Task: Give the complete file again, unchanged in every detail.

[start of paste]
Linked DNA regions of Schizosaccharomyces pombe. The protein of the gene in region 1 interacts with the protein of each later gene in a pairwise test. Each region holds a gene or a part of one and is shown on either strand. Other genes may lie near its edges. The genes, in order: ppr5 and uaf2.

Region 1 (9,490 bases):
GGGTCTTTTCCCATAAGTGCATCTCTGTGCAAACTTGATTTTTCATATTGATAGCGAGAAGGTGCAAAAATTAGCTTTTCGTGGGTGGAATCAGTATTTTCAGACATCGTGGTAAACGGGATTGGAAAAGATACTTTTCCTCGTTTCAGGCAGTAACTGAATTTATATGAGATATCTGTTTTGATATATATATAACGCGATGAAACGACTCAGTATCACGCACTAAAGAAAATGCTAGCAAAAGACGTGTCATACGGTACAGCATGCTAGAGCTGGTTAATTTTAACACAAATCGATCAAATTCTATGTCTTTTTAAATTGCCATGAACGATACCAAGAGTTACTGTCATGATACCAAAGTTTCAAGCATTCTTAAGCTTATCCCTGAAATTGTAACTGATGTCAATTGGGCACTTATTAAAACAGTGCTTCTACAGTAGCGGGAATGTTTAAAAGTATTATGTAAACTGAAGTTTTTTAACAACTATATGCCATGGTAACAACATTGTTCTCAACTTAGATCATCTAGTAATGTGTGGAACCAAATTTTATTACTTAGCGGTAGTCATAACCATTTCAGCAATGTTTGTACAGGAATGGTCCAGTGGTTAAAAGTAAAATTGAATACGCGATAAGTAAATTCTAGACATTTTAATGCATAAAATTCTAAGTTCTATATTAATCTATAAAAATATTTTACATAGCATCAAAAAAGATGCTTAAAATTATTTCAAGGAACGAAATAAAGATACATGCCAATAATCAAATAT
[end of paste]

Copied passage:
Linked DNA regions of Schizosaccharomyces pombe. The protein of the gene in region 1 interacts with the protein of each later gene in a pairwise test. Each region holds a gene or a part of one and is shown on either strand. Other genes may lie near its edges. The genes, in order: ppr5 and uaf2.

Region 1 (9,490 bases):
GGGTCTTTTCCCATAAGTGCATCTCTGTGCAAACTTGATTTTTCATATTGATAGCGAGAAGGTGCAAAAATTAGCTTTTCGTGGGTGGAATCAGTATTTTCAGACATCGTGGTAAACGGGATTGGAAAAGATACTTTTCCTCGTTTCAGGCAGTAACTGAATTTATATGAGATATCTGTTTTGATATATATATAACGCGATGAAACGACTCAGTATCACGCACTAAAGAAAATGCTAGCAAAAGACGTGTCATACGGTACAGCATGCTAGAGCTGGTTAATTTTAACACAAATCGATCAAATTCTATGTCTTTTTAAATTGCCATGAACGATACCAAGAGTTACTGTCATGATACCAAAGTTTCAAGCATTCTTAAGCTTATCCCTGAAATTGTAACTGATGTCAATTGGGCACTTATTAAAACAGTGCTTCTACAGTAGCGGGAATGTTTAAAAGTATTATGTAAACTGAAGTTTTTTAACAACTATATGCCATGGTAACAACATTGTTCTCAACTTAGATCATCTAGTAATGTGTGGAACCAAATTTTATTACTTAGCGGTAGTCATAACCATTTCAGCAATGTTTGTACAGGAATGGTCCAGTGGTTAAAAGTAAAATTGAATACGCGATAAGTAAATTCTAGACATTTTAATGCATAAAATTCTAAGTTCTATATTAATCTATAAAAATATTTTACATAGCATCAAAAAAGATGCTTAAAATTATTTCAAGGAACGAAATAAAGATACATGCCAATAATCAAATAT